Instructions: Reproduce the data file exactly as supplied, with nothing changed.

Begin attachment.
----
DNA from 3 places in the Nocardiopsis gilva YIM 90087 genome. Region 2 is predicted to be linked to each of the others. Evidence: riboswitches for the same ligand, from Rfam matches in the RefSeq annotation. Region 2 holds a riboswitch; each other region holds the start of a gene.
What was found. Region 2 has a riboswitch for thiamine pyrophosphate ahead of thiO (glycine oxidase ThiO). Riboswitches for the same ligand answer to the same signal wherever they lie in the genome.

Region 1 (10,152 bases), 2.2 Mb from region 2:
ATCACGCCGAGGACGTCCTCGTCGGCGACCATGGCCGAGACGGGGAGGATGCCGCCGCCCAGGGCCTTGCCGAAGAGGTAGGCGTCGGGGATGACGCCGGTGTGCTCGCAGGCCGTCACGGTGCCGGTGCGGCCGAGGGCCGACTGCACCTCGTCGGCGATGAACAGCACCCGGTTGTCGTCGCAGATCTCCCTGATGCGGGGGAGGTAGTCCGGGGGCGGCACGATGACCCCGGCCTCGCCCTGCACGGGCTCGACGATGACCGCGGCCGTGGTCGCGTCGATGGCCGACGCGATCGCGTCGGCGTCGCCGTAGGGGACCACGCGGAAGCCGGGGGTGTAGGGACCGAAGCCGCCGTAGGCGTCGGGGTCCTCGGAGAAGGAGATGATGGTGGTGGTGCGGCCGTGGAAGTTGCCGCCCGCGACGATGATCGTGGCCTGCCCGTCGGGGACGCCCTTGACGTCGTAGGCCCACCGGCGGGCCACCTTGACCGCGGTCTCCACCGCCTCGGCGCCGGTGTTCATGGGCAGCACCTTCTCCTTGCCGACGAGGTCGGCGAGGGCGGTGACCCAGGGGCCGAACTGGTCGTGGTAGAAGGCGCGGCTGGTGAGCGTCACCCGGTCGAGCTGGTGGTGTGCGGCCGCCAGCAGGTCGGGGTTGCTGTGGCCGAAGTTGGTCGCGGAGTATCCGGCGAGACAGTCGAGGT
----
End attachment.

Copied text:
DNA from 3 places in the Nocardiopsis gilva YIM 90087 genome. Region 2 is predicted to be linked to each of the others. Evidence: riboswitches for the same ligand, from Rfam matches in the RefSeq annotation. Region 2 holds a riboswitch; each other region holds the start of a gene.
What was found. Region 2 has a riboswitch for thiamine pyrophosphate ahead of thiO (glycine oxidase ThiO). Riboswitches for the same ligand answer to the same signal wherever they lie in the genome.

Region 1 (10,152 bases), 2.2 Mb from region 2:
ATCACGCCGAGGACGTCCTCGTCGGCGACCATGGCCGAGACGGGGAGGATGCCGCCGCCCAGGGCCTTGCCGAAGAGGTAGGCGTCGGGGATGACGCCGGTGTGCTCGCAGGCCGTCACGGTGCCGGTGCGGCCGAGGGCCGACTGCACCTCGTCGGCGATGAACAGCACCCGGTTGTCGTCGCAGATCTCCCTGATGCGGGGGAGGTAGTCCGGGGGCGGCACGATGACCCCGGCCTCGCCCTGCACGGGCTCGACGATGACCGCGGCCGTGGTCGCGTCGATGGCCGACGCGATCGCGTCGGCGTCGCCGTAGGGGACCACGCGGAAGCCGGGGGTGTAGGGACCGAAGCCGCCGTAGGCGTCGGGGTCCTCGGAGAAGGAGATGATGGTGGTGGTGCGGCCGTGGAAGTTGCCGCCCGCGACGATGATCGTGGCCTGCCCGTCGGGGACGCCCTTGACGTCGTAGGCCCACCGGCGGGCCACCTTGACCGCGGTCTCCACCGCCTCGGCGCCGGTGTTCATGGGCAGCACCTTCTCCTTGCCGACGAGGTCGGCGAGGGCGGTGACCCAGGGGCCGAACTGGTCGTGGTAGAAGGCGCGGCTGGTGAGCGTCACCCGGTCGAGCTGGTGGTGTGCGGCCGCCAGCAGGTCGGGGTTGCTGTGGCCGAAGTTGGTCGCGGAGTATCCGGCGAGACAGTCGAGGT